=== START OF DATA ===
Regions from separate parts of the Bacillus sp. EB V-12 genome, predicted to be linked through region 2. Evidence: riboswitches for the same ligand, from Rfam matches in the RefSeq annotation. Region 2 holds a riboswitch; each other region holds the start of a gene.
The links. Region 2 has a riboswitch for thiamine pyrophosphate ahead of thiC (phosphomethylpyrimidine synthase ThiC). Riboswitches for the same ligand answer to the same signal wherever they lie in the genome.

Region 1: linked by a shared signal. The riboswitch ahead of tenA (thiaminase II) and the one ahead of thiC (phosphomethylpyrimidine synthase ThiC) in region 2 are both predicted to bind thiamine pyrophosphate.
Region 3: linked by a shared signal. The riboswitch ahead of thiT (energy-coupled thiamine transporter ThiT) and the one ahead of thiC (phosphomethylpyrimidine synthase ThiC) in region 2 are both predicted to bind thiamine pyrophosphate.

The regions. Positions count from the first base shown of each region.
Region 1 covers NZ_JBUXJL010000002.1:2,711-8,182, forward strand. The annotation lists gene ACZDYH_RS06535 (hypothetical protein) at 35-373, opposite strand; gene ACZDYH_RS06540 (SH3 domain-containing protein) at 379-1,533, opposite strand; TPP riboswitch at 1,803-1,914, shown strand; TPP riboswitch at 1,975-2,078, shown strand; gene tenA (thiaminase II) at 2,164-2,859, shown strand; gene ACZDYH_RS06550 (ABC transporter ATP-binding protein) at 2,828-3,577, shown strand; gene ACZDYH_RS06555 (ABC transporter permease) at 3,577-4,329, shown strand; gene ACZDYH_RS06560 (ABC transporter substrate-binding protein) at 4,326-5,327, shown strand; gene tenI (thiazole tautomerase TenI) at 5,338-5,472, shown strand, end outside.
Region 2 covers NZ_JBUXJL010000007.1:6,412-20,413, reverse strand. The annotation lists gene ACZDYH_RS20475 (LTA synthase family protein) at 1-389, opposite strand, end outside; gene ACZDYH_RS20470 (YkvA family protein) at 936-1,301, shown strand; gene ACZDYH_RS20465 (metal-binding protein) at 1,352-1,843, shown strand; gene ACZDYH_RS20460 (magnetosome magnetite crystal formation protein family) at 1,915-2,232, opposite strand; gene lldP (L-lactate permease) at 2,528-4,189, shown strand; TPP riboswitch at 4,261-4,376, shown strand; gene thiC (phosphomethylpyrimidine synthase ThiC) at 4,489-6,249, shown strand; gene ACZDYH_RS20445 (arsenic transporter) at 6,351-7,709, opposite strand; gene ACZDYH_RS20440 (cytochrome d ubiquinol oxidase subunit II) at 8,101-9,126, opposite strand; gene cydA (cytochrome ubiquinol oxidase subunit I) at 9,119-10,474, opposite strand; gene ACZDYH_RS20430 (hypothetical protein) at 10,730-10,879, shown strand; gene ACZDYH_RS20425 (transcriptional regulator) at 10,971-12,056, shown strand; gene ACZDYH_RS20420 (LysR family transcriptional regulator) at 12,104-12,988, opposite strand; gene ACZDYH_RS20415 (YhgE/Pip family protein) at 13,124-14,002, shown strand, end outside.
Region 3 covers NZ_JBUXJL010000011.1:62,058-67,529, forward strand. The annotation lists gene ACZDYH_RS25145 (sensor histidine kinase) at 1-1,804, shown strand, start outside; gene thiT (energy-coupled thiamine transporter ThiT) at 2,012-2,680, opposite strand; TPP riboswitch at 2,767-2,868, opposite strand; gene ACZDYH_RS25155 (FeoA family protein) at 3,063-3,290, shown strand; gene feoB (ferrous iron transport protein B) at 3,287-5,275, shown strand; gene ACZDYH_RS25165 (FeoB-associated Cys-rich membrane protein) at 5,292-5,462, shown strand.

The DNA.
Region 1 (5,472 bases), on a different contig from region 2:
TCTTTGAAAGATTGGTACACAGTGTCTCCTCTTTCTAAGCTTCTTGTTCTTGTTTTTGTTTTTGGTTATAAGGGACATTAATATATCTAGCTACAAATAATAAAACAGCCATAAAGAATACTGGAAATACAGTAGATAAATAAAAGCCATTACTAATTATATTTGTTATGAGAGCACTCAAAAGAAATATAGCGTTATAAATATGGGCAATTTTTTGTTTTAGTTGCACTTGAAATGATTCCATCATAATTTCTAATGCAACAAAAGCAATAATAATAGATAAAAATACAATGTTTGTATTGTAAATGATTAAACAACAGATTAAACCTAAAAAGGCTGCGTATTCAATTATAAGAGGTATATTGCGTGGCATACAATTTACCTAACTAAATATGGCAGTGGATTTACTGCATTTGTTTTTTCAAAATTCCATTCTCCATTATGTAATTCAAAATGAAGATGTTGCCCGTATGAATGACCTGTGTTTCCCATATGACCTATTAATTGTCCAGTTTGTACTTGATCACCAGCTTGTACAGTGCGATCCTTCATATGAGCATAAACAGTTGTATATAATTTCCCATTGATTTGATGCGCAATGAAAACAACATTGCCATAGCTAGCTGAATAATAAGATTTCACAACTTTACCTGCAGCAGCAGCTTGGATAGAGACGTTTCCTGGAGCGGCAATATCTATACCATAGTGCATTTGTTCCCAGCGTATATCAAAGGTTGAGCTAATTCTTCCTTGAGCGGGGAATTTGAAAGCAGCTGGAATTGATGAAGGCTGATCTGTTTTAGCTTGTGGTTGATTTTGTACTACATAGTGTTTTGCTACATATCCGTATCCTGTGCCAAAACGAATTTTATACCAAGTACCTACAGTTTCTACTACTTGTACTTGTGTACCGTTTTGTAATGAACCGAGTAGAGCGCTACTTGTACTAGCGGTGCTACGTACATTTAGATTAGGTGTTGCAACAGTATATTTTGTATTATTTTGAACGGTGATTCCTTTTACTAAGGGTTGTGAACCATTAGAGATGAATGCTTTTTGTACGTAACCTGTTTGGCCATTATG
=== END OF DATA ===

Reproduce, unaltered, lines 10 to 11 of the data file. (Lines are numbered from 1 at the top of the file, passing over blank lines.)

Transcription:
Region 1 (5,472 bases), on a different contig from region 2:
TCTTTGAAAGATTGGTACACAGTGTCTCCTCTTTCTAAGCTTCTTGTTCTTGTTTTTGTTTTTGGTTATAAGGGACATTAATATATCTAGCTACAAATAATAAAACAGCCATAAAGAATACTGGAAATACAGTAGATAAATAAAAGCCATTACTAATTATATTTGTTATGAGAGCACTCAAAAGAAATATAGCGTTATAAATATGGGCAATTTTTTGTTTTAGTTGCACTTGAAATGATTCCATCATAATTTCTAATGCAACAAAAGCAATAATAATAGATAAAAATACAATGTTTGTATTGTAAATGATTAAACAACAGATTAAACCTAAAAAGGCTGCGTATTCAATTATAAGAGGTATATTGCGTGGCATACAATTTACCTAACTAAATATGGCAGTGGATTTACTGCATTTGTTTTTTCAAAATTCCATTCTCCATTATGTAATTCAAAATGAAGATGTTGCCCGTATGAATGACCTGTGTTTCCCATATGACCTATTAATTGTCCAGTTTGTACTTGATCACCAGCTTGTACAGTGCGATCCTTCATATGAGCATAAACAGTTGTATATAATTTCCCATTGATTTGATGCGCAATGAAAACAACATTGCCATAGCTAGCTGAATAATAAGATTTCACAACTTTACCTGCAGCAGCAGCTTGGATAGAGACGTTTCCTGGAGCGGCAATATCTATACCATAGTGCATTTGTTCCCAGCGTATATCAAAGGTTGAGCTAATTCTTCCTTGAGCGGGGAATTTGAAAGCAGCTGGAATTGATGAAGGCTGATCTGTTTTAGCTTGTGGTTGATTTTGTACTACATAGTGTTTTGCTACATATCCGTATCCTGTGCCAAAACGAATTTTATACCAAGTACCTACAGTTTCTACTACTTGTACTTGTGTACCGTTTTGTAATGAACCGAGTAGAGCGCTACTTGTACTAGCGGTGCTACGTACATTTAGATTAGGTGTTGCAACAGTATATTTTGTATTATTTTGAACGGTGATTCCTTTTACTAAGGGTTGTGAACCATTAGAGATGAATGCTTTTTGTACGTAACCTGTTTGGCCATTATG